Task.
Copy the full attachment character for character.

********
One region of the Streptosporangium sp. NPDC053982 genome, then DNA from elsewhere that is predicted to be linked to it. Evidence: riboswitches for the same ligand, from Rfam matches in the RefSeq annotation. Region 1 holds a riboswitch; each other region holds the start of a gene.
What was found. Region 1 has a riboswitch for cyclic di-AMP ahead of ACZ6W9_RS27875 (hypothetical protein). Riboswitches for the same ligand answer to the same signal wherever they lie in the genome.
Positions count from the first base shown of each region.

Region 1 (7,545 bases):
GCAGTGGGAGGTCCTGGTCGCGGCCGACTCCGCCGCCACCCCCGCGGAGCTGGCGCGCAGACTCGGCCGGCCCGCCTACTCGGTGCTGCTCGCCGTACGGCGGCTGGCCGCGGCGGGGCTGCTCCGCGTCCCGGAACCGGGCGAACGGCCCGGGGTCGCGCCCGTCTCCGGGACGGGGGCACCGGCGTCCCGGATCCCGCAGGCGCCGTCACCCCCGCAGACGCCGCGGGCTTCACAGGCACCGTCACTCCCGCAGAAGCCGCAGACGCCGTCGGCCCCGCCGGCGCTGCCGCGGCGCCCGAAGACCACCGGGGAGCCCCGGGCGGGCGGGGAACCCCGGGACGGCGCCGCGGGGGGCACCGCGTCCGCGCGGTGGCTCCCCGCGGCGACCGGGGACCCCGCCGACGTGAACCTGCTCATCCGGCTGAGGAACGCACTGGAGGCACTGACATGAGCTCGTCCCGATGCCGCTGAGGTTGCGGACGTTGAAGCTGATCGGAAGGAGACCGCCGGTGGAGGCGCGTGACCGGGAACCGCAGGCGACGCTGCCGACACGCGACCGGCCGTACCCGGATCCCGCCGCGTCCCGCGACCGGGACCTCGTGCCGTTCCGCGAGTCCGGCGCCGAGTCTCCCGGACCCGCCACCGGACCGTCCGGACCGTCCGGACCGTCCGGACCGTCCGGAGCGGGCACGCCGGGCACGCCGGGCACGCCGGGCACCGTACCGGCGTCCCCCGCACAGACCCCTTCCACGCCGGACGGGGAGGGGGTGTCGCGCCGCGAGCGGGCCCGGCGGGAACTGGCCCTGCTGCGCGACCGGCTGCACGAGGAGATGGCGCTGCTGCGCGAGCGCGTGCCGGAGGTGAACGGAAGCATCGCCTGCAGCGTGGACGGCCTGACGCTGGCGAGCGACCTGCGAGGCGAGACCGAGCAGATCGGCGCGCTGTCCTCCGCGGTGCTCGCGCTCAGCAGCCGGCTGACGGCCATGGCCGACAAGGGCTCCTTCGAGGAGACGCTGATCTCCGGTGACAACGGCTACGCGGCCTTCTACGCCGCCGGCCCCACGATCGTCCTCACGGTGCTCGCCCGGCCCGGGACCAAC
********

One region of the Streptosporangium sp. NPDC053982 genome, then DNA from elsewhere that is predicted to be linked to it. Evidence: riboswitches for the same ligand, from Rfam matches in the RefSeq annotation. Region 1 holds a riboswitch; each other region holds the start of a gene.
What was found. Region 1 has a riboswitch for cyclic di-AMP ahead of ACZ6W9_RS27875 (hypothetical protein). Riboswitches for the same ligand answer to the same signal wherever they lie in the genome.
Positions count from the first base shown of each region.

Region 1 (7,545 bases):
GCAGTGGGAGGTCCTGGTCGCGGCCGACTCCGCCGCCACCCCCGCGGAGCTGGCGCGCAGACTCGGCCGGCCCGCCTACTCGGTGCTGCTCGCCGTACGGCGGCTGGCCGCGGCGGGGCTGCTCCGCGTCCCGGAACCGGGCGAACGGCCCGGGGTCGCGCCCGTCTCCGGGACGGGGGCACCGGCGTCCCGGATCCCGCAGGCGCCGTCACCCCCGCAGACGCCGCGGGCTTCACAGGCACCGTCACTCCCGCAGAAGCCGCAGACGCCGTCGGCCCCGCCGGCGCTGCCGCGGCGCCCGAAGACCACCGGGGAGCCCCGGGCGGGCGGGGAACCCCGGGACGGCGCCGCGGGGGGCACCGCGTCCGCGCGGTGGCTCCCCGCGGCGACCGGGGACCCCGCCGACGTGAACCTGCTCATCCGGCTGAGGAACGCACTGGAGGCACTGACATGAGCTCGTCCCGATGCCGCTGAGGTTGCGGACGTTGAAGCTGATCGGAAGGAGACCGCCGGTGGAGGCGCGTGACCGGGAACCGCAGGCGACGCTGCCGACACGCGACCGGCCGTACCCGGATCCCGCCGCGTCCCGCGACCGGGACCTCGTGCCGTTCCGCGAGTCCGGCGCCGAGTCTCCCGGACCCGCCACCGGACCGTCCGGACCGTCCGGACCGTCCGGACCGTCCGGAGCGGGCACGCCGGGCACGCCGGGCACGCCGGGCACCGTACCGGCGTCCCCCGCACAGACCCCTTCCACGCCGGACGGGGAGGGGGTGTCGCGCCGCGAGCGGGCCCGGCGGGAACTGGCCCTGCTGCGCGACCGGCTGCACGAGGAGATGGCGCTGCTGCGCGAGCGCGTGCCGGAGGTGAACGGAAGCATCGCCTGCAGCGTGGACGGCCTGACGCTGGCGAGCGACCTGCGAGGCGAGACCGAGCAGATCGGCGCGCTGTCCTCCGCGGTGCTCGCGCTCAGCAGCCGGCTGACGGCCATGGCCGACAAGGGCTCCTTCGAGGAGACGCTGATCTCCGGTGACAACGGCTACGCGGCCTTCTACGCCGCCGGCCCCACGATCGTCCTCACGGTGCTCGCCCGGCCCGGGACCAAC